A recent performance of the whole of Homer’s epic Iliad offered an opportunity to observe actors close up and to understand what their craft has in common with music performance
I only meant to pop into the British Museum on Friday afternoon to hear a bit of Homer’s Iliad. By 1am I was lying exhausted on my sofa watching the live stream from the Almeida Theatre, where Tim Piggott-Smith as Priam was bringing the dead body of his warrior son Hector home to Troy, wrapping up 16 hours of continuous reading. Wonderful actor after wonderful actor spoke the great dactylic hexameter, translated by Robert Fagles from the Greek text that is one of the oldest works of Western literature.
They started at 9am in the British Museum, where their amplified voices boomed through the Great Court, the sudden exclamatory battle cries jolting unwitting tourists, and sometimes even the actors themselves. The sound didn’t make it as far as the halls that house the ancient Greek urns, statues, tchotchkes, and – dare I say, marbles, but it felt a very appropriate venue. I arrived at 2pm and was glued to the action until 8pm, when the readings switched to the Almeida Theatre, which I watched on the live stream at home.
What made it so compelling? Let’s be honest. It wasn’t the plot, which is basically a series of battles between intransigent, blood-lusting men in armour, with regular interventions by the gods. Most of the descriptive detail goes into the battles themselves, with lengthily specific accounts of the exact location on the body where the spear pierced, the type of wound sustained and manner of blood letting, or the precise way the soul left the body at death, and comparisons with battles in the animal kingdom. There didn’t seem to be much character development – indeed a running theme of the official tweetalong was how Achilles is always angry – very, very angry.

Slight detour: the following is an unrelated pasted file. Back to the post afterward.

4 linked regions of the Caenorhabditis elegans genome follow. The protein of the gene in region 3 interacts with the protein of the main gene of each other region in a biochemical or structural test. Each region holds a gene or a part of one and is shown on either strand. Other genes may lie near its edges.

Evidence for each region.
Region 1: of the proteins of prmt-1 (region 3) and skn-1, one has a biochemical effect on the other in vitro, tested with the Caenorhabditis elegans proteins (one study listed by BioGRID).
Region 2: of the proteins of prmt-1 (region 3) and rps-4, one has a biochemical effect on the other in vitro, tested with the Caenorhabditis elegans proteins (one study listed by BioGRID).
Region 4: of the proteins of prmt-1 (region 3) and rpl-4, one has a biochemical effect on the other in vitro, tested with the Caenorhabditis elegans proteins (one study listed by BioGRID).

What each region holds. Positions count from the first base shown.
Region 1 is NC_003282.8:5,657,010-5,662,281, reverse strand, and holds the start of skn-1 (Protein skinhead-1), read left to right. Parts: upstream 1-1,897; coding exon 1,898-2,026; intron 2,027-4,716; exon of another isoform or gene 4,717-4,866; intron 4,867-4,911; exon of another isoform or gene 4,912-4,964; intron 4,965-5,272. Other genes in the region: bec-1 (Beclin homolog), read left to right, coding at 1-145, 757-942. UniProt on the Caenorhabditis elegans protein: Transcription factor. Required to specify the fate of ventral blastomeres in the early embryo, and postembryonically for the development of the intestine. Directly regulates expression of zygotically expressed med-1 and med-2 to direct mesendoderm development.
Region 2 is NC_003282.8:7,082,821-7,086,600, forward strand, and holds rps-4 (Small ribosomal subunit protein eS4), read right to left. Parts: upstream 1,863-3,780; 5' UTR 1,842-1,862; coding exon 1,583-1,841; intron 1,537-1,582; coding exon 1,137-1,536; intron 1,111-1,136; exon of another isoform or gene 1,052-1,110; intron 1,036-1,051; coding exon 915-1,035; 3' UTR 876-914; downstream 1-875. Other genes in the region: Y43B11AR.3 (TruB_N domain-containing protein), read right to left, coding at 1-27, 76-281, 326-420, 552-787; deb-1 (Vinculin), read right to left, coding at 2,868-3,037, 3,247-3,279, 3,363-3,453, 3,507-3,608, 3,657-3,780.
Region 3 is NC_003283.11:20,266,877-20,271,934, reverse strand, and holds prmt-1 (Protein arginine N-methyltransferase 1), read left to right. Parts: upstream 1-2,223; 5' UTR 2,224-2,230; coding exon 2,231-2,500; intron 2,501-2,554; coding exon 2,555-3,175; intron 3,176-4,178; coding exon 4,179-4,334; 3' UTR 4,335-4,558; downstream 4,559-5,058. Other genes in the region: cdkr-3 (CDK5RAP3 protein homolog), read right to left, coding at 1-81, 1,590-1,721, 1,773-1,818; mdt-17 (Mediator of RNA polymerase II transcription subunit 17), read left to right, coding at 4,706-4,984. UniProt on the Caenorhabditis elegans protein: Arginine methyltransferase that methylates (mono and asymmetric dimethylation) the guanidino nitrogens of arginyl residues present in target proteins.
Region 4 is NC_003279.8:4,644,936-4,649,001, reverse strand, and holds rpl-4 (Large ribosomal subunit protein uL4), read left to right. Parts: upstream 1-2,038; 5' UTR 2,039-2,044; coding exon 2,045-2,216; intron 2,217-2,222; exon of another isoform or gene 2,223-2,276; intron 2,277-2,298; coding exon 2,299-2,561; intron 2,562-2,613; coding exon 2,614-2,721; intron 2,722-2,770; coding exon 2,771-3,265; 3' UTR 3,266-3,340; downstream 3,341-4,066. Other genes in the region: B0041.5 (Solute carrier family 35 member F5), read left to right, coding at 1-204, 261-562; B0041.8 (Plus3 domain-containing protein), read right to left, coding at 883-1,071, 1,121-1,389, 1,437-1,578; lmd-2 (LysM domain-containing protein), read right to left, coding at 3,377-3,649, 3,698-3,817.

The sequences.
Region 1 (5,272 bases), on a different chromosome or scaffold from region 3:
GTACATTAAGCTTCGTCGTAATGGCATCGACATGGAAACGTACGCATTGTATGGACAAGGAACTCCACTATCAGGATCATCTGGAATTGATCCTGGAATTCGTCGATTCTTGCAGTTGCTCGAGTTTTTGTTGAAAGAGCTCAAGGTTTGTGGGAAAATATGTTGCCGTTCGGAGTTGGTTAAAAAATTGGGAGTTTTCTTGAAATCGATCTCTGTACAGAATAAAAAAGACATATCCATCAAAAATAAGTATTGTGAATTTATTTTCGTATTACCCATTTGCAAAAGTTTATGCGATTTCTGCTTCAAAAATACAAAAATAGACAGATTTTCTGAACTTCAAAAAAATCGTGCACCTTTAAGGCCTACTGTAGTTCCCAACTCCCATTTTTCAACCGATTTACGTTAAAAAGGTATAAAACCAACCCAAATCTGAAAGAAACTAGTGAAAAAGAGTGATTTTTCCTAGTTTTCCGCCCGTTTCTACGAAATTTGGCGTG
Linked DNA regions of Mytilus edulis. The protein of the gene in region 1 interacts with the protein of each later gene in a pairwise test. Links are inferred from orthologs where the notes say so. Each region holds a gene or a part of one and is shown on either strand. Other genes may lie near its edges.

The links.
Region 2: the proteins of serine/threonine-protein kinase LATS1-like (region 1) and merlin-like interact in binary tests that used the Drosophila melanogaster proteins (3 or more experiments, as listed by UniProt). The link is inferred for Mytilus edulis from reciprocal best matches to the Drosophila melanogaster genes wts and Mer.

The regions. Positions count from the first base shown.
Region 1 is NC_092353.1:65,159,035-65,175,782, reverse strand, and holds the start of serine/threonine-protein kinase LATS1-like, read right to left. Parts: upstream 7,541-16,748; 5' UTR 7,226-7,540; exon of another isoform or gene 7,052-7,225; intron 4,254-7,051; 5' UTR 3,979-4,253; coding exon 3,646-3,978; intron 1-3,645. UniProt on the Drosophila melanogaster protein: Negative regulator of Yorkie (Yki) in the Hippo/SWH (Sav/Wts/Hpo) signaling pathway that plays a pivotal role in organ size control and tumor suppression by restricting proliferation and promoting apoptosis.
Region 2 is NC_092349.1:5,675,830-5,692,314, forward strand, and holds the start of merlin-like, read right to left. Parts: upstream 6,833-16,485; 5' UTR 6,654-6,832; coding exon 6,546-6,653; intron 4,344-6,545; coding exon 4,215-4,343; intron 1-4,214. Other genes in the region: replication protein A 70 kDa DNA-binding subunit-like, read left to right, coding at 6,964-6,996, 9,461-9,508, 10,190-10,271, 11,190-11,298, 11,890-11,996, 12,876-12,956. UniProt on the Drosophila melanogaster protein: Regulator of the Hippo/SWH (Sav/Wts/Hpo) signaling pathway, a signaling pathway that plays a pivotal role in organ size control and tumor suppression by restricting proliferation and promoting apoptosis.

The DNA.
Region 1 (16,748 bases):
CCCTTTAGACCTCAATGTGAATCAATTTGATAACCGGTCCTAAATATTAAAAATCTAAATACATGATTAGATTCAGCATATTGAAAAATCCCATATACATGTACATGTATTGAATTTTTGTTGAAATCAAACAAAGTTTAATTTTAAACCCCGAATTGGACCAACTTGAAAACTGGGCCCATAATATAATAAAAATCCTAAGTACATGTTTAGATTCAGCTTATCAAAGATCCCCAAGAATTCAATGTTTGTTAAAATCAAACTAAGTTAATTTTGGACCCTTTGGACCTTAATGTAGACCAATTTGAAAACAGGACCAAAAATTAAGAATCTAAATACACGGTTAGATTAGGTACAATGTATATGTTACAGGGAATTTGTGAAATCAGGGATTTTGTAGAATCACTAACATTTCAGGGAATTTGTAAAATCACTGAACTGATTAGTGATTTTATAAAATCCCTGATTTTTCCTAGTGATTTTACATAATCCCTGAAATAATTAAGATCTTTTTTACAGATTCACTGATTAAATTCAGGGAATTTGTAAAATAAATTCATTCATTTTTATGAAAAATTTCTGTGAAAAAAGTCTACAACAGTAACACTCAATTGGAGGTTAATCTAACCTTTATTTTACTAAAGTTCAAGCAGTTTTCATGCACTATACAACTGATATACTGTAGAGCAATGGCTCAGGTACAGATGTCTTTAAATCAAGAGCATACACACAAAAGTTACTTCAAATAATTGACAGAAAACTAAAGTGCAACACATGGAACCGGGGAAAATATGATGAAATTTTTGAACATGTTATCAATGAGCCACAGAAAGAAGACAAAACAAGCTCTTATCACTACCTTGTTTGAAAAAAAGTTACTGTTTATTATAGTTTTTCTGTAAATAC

It was all a perfect antidote for those of us who spend too much time online, passively digesting pictures and text, or even (as I do) listening to Radio 4 in the background all day, because it forced one actively and constantly to imagine the narrative and to refer back in one’s mind to the characters and their connections and histories. I don’t know if it’s actually true that back in those days narrators would be able to memorise the entire 16 hours of it, but I could feel dormant mental muscles working as they haven’t since my iPhone became my memory repository.
My concentration level may have waxed and waned, but what I found consistently enthralling was the sheer beauty of the music of the language. And with more than 60 fine and often great actors, both young and old, doing their thing in as many individual ways, it was a masterclass in acting, and fascinating to try to discover what great actors and musicians have in common.
Firstly, there’s the basic sound of the actor’s individual voice – its timbre and depth. I imagine this is essentially physiognomic and that there’s not much actors can do about its fundamentals. There was certainly a range of projection and roundness, though, which must be technical – just as string players have a fundamental sound that relates to their physical characteristics, or perhaps their inborn ideal of sound, which they learn to project and shape through vibrato and bow control.